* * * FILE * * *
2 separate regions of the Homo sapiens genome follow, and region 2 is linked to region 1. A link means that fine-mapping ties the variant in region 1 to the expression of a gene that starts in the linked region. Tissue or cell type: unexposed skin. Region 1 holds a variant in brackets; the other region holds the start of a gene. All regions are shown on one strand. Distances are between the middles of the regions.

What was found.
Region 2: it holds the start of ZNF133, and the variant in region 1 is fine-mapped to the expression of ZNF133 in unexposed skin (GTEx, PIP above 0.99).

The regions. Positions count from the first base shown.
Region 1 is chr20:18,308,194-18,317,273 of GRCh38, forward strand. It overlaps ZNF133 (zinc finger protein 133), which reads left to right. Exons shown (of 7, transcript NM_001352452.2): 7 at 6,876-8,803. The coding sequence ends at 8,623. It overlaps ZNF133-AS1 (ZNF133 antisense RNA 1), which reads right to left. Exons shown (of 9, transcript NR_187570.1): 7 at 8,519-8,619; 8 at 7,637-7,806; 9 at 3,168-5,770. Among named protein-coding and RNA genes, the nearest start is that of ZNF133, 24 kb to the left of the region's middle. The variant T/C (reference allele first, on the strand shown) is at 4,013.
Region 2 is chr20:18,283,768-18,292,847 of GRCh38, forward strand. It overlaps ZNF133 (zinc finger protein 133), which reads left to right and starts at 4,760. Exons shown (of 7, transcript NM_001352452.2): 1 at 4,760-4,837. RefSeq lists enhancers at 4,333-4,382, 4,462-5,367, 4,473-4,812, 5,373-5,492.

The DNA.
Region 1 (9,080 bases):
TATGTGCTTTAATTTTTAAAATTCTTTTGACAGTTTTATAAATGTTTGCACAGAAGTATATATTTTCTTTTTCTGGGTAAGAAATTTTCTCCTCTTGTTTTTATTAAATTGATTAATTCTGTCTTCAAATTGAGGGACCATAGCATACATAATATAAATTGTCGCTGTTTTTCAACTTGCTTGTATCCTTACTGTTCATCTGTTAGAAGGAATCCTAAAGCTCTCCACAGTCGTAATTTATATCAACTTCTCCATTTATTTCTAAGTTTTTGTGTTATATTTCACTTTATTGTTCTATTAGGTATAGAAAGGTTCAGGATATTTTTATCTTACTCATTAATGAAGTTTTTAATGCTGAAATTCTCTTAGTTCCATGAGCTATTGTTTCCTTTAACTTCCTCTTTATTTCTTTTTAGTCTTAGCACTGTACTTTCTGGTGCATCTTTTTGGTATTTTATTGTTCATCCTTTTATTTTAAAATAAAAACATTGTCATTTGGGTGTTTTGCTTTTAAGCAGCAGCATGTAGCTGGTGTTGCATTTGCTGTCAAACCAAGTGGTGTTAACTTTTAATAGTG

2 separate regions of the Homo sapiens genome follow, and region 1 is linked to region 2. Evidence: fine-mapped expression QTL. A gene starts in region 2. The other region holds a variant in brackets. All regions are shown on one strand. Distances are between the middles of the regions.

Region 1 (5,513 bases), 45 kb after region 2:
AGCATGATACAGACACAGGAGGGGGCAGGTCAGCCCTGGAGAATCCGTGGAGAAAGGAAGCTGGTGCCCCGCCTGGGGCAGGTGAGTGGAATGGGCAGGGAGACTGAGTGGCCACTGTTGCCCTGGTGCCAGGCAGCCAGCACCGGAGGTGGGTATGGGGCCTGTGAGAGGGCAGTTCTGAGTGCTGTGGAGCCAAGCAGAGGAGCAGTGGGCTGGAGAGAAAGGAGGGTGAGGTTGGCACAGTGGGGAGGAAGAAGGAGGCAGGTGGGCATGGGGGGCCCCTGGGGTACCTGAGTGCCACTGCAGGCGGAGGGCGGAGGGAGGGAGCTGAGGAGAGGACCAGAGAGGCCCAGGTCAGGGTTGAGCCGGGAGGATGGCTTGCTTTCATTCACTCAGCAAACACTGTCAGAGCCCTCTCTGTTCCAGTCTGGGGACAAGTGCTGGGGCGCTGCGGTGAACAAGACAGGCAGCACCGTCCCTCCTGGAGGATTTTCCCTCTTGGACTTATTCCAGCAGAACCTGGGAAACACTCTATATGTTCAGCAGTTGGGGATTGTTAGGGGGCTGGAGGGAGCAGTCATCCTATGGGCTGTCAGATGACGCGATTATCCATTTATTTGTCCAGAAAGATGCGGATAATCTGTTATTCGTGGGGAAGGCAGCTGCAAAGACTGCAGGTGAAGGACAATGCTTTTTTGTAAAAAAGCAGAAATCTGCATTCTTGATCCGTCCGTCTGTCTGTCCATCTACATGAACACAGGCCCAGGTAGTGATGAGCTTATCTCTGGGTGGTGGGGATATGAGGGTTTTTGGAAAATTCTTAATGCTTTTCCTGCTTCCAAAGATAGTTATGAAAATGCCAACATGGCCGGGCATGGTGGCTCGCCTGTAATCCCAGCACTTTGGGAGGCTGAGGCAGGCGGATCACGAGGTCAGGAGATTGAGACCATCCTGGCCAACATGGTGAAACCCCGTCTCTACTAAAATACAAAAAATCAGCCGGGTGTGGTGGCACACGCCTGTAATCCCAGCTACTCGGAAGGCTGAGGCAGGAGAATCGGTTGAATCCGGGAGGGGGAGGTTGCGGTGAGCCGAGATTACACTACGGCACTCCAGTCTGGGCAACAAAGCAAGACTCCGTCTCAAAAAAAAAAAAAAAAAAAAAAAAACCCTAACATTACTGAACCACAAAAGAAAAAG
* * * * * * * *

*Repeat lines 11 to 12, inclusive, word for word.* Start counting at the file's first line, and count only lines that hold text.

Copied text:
Region 1 (5,513 bases), 45 kb after region 2:
AGCATGATACAGACACAGGAGGGGGCAGGTCAGCCCTGGAGAATCCGTGGAGAAAGGAAGCTGGTGCCCCGCCTGGGGCAGGTGAGTGGAATGGGCAGGGAGACTGAGTGGCCACTGTTGCCCTGGTGCCAGGCAGCCAGCACCGGAGGTGGGTATGGGGCCTGTGAGAGGGCAGTTCTGAGTGCTGTGGAGCCAAGCAGAGGAGCAGTGGGCTGGAGAGAAAGGAGGGTGAGGTTGGCACAGTGGGGAGGAAGAAGGAGGCAGGTGGGCATGGGGGGCCCCTGGGGTACCTGAGTGCCACTGCAGGCGGAGGGCGGAGGGAGGGAGCTGAGGAGAGGACCAGAGAGGCCCAGGTCAGGGTTGAGCCGGGAGGATGGCTTGCTTTCATTCACTCAGCAAACACTGTCAGAGCCCTCTCTGTTCCAGTCTGGGGACAAGTGCTGGGGCGCTGCGGTGAACAAGACAGGCAGCACCGTCCCTCCTGGAGGATTTTCCCTCTTGGACTTATTCCAGCAGAACCTGGGAAACACTCTATATGTTCAGCAGTTGGGGATTGTTAGGGGGCTGGAGGGAGCAGTCATCCTATGGGCTGTCAGATGACGCGATTATCCATTTATTTGTCCAGAAAGATGCGGATAATCTGTTATTCGTGGGGAAGGCAGCTGCAAAGACTGCAGGTGAAGGACAATGCTTTTTTGTAAAAAAGCAGAAATCTGCATTCTTGATCCGTCCGTCTGTCTGTCCATCTACATGAACACAGGCCCAGGTAGTGATGAGCTTATCTCTGGGTGGTGGGGATATGAGGGTTTTTGGAAAATTCTTAATGCTTTTCCTGCTTCCAAAGATAGTTATGAAAATGCCAACATGGCCGGGCATGGTGGCTCGCCTGTAATCCCAGCACTTTGGGAGGCTGAGGCAGGCGGATCACGAGGTCAGGAGATTGAGACCATCCTGGCCAACATGGTGAAACCCCGTCTCTACTAAAATACAAAAAATCAGCCGGGTGTGGTGGCACACGCCTGTAATCCCAGCTACTCGGAAGGCTGAGGCAGGAGAATCGGTTGAATCCGGGAGGGGGAGGTTGCGGTGAGCCGAGATTACACTACGGCACTCCAGTCTGGGCAACAAAGCAAGACTCCGTCTCAAAAAAAAAAAAAAAAAAAAAAAAACCCTAACATTACTGAACCACAAAAGAAAAAG